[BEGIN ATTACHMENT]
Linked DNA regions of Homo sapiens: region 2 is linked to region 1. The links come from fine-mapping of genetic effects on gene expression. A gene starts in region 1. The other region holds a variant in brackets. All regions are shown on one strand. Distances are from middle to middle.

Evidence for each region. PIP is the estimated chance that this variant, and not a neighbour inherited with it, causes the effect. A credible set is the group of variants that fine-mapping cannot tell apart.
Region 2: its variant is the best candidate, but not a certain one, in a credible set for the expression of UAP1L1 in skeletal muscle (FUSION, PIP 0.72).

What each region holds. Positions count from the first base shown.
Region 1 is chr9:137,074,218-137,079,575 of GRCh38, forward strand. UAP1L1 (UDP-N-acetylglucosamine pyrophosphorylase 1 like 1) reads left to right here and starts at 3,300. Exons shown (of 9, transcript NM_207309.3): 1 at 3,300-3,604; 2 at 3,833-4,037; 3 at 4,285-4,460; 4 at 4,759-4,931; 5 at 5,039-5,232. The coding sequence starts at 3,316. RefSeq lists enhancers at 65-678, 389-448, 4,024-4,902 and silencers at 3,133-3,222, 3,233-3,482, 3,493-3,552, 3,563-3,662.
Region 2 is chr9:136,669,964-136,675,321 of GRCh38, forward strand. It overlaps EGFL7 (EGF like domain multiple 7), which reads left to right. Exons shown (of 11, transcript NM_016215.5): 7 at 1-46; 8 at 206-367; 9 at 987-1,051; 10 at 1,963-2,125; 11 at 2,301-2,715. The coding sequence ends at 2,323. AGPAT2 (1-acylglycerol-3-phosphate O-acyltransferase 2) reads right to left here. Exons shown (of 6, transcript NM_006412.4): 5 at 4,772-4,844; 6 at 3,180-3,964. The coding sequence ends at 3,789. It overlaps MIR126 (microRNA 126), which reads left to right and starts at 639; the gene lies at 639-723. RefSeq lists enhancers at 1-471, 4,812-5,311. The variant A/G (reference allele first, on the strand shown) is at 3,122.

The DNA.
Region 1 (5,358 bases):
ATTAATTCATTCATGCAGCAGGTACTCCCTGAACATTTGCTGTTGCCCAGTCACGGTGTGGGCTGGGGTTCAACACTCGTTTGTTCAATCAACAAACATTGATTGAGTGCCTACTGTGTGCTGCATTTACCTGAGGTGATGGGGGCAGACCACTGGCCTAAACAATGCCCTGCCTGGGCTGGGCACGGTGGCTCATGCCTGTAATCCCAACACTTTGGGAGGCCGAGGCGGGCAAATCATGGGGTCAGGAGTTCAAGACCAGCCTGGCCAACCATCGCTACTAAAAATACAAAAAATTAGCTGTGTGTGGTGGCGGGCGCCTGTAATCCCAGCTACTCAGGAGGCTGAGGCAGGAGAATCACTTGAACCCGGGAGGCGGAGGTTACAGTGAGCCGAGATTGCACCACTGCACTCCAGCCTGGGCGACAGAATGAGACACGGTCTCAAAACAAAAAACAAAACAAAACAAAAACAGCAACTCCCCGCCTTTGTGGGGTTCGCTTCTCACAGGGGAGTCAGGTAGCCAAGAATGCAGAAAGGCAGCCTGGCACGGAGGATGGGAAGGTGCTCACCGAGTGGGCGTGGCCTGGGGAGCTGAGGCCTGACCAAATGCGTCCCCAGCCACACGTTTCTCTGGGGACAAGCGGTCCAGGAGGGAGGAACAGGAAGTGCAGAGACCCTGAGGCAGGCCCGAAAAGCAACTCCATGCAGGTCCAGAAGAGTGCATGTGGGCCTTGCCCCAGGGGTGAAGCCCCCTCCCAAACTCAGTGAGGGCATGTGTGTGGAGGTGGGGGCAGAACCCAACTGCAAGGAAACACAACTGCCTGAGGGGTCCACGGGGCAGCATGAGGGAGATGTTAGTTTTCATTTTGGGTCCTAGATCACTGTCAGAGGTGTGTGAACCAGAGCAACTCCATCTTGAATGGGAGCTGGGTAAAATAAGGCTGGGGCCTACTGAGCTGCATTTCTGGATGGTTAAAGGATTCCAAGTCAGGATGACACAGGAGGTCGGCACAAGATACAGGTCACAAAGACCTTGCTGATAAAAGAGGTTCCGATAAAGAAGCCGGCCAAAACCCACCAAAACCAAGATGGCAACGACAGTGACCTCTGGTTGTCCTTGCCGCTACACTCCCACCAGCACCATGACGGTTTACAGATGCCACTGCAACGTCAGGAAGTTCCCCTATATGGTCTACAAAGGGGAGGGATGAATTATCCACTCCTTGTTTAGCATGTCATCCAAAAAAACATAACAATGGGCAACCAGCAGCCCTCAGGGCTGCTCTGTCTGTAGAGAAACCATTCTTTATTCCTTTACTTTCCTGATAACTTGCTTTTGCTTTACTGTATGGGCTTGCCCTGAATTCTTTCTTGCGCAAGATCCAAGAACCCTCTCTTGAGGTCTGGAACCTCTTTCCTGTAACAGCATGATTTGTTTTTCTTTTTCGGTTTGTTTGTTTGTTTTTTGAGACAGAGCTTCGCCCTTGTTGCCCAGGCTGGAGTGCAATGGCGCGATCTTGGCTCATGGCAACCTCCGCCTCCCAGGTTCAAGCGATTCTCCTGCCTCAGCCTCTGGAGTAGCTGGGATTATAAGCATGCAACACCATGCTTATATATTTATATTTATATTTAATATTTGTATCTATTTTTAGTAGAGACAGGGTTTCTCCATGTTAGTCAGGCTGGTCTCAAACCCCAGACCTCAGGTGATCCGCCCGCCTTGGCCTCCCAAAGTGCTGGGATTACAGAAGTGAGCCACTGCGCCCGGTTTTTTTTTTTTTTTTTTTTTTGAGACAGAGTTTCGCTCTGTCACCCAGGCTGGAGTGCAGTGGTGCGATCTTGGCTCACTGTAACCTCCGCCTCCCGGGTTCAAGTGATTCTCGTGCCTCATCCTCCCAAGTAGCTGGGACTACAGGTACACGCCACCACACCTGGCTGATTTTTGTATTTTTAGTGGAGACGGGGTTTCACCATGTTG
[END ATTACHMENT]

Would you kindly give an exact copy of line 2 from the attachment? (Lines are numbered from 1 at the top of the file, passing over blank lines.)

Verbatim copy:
Evidence for each region. PIP is the estimated chance that this variant, and not a neighbour inherited with it, causes the effect. A credible set is the group of variants that fine-mapping cannot tell apart.